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Queen City Jazz (Nanotech #1)

3.44 of 5 stars 3.44  ·  rating details  ·  449 ratings  ·  42 reviews
In Verity's world, nanotech plagues decimated the population after an initial renaissance of utopian nanotech cities. Growing up on an isolated farm, she finds her happy life changing course when Blaze, the only young man in the community and Verity's best friend, is shot. With Blaze's body wrapped in a nanotech cocoon, Verity sets off on a quest to the Enlivened City of C ...more
Paperback, 400 pages
Published May 30th 2003 by Orb Books (first published 1994)
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The Stand by Stephen KingThe Road by Cormac McCarthyThe Hunger Games by Suzanne CollinsWorld War Z by Max Brooks1984 by George Orwell
Best Post-Apocalyptic Fiction
274th out of 777 books — 2,429 voters
The Hunger Games by Suzanne CollinsThe Handmaid's Tale by Margaret AtwoodFrankenstein by Mary ShelleyA Wrinkle in Time by Madeleine L'EngleThe Left Hand of Darkness by Ursula K. Le Guin
Science Fiction Books by Female Authors
364th out of 1,161 books — 1,006 voters


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Community Reviews

(showing 1-30 of 1,127)
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Linda Robinson
Fascinating take on nanotechnology, what can happen with personal agendas and the development thereof, and a good character study of a woman on a Hero's Journey to find out who she is. And Cincinnati, Queen City. Winston Churchill said that Cincinnati is the most beautiful inland city in America. I think it was just America and I think it was Winston Churchill, but whose memories am I housing? The big plot chunks are excellent. Start with nan. Then nan on walkabout. Then all the people who respo ...more
Lorelei
Apr 14, 2011 Lorelei rated it 3 of 5 stars
Shelves: sf
This was highly recommended as an important SF read so I think I persevered with it where I might otherwise have put it aside. It was an interesting and engaging read that started well, though in need of some tight editing. The Alice in Wonderland/coming of age theme is very strong and has some charm but is played out for far too long.

The jazz conceit is just irritating. I really don't see the point of the slavish binding of every aspect of the story to the Jazz metaphor. But then I don't see th
...more
Jerico
This is one of the first good nano-novels in sf history. It was written before nanotech was even cool, back when Drexler was someone no one had heard of and Neal Stevenson was still working on Snow Crash (which is a great book, by the way). Its also strange, scary and occasionally incomprehensible- some of the stylistic choice are a little suspect (I don't share Ms. Goonan's jazz obsession) but the book is well written, compelling and fascinating.

Its a damn good first novel, too.
Alexa
Reading this is like assembling a rich, multi-layered jigsaw puzzle. Slowly the pieces emerge, and you think you might have a sense of the big picture, but nothing is really clear until the final piece falls into place. Delightful riffs on American literature and music along the way. She drew me in completely and kept me fascinated, although I can see how the extensive details on DNA and nanotechnology architecture might be too much for some. Hard science fiction with a true puzzle to solve whil ...more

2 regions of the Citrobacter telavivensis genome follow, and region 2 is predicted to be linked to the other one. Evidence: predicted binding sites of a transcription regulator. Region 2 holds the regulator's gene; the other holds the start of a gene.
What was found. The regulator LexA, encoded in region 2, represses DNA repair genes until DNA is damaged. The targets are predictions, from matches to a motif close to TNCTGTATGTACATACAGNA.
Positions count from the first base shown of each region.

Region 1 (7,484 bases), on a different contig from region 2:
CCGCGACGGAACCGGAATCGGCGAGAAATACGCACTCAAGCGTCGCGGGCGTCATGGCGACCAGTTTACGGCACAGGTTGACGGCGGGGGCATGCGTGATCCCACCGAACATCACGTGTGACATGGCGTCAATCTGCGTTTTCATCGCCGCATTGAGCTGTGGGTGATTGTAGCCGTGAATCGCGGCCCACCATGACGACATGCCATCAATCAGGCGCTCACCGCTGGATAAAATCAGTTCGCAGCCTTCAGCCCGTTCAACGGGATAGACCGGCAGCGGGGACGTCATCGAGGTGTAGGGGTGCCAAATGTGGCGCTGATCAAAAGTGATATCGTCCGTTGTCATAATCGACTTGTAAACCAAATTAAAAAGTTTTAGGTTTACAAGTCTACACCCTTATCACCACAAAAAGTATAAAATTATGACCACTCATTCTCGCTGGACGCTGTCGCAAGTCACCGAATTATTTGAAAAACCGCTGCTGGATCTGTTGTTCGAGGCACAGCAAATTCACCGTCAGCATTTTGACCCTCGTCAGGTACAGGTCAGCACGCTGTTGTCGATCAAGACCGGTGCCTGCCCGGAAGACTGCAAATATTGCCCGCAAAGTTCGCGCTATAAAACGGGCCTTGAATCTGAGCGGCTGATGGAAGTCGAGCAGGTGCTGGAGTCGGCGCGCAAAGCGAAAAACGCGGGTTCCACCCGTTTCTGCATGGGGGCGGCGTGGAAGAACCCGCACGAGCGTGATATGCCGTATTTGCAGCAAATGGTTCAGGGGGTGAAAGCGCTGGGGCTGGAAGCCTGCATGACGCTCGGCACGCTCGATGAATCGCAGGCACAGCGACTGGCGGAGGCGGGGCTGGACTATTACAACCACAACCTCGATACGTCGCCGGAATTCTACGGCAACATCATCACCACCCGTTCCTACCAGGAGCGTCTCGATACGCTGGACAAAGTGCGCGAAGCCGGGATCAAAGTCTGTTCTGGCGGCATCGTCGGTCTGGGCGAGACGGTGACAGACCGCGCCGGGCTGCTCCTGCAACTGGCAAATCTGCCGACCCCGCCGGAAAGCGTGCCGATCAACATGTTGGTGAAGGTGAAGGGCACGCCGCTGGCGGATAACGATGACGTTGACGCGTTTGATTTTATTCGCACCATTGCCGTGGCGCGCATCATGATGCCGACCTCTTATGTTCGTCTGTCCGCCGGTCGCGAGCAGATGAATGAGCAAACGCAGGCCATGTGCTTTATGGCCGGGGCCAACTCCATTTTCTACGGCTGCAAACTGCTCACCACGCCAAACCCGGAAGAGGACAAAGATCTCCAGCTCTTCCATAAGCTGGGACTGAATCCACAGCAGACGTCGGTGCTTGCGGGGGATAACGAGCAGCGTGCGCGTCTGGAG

Michèle
A young girl set on a travel towards the Cicinnati, a nano city, in order ot save her friend. The novel is maybe a hundred pages too long, but it offers an original and poetic version of a nanotech world.

*

Un nan passe... et vos pensées et souvenirs changent du tout au tout!

Une jeune fille élevée dans une communauté religieuse isolée découvre qu'elle porte en elle les germes pour guérir une "ville-fleur" car le concepteur a laissé des erreurs.

Un monde sans radio des cités nano. Dominé par des
...more
Senzanom
The setting was interesting but the plotting slow. The characterization was excellent, and the overall progress of the story flowed well, but seemed hindered by wanting to continue in future books. At points it was difficult to tell what was happening, partly because this was the point of view the author wanted you to have, but also because the overarching setting was complex and not always explained well. Sometimes this feels like a failure of using nanotech in stories, as it's effectively a ma ...more
Melissa
This book is simply beautiful. If you could combine The Great Gatsby with The Adventures of Tom Sawyer and Huckleberry Finn then turn them into a sci-fi, post-apocalyptic story, I'm pretty sure this is what you would get.
Josh
Ambitious is concept, Queen City Jazz falls remarkably short in execution. Goonan has a great idea: a world where nanotech dominates everything and where people can be anyone they choose. It goes wrong, a savior enters the picture, and things are resolved without any real conflict. The conflict appears to be there, but we know Verity is different from the beginning and everything about her actions seem pre-ordained. She finds everything without trying, the solutions just pop into her head, and n ...more
Christine
It took me a long time to figure out what I thought about this book. Even after finishing it, I can't be quite sure what I just read. It was all very surreal and dreamlike, and main character Verity seemed more like a reporter than an actor. In the end, I'd say this book was about a world, and that the world was the only real character in it.

If you're really into weird and creative science fiction, this might be for you. I cannot fault the author's imagination, nor her descriptive ability. She
...more
Jon Swanson
I'm kind of conflicted about this book. Queen City Jazz has some incredible, beautiful ideas, and many incredibly crafted scenes. At times though the narrative is fragmented and esoteric, seeming to trickle and meander through the story and advancing only by accident.

Technology in Jazz is well handled. The world is post-apocalyptic, a quasar has shut down traditional means of communication and nano tech plagues have run amok, killing off most of the population and ending normal civilization. Enl
...more
Angela
Queen City Jazz was actually a re-read for me--because I recently picked up a copy of her sequel to this, Mississippi Blues, and I wanted to refresh my memory about the events in the first one before I started working my way through the rest of the series.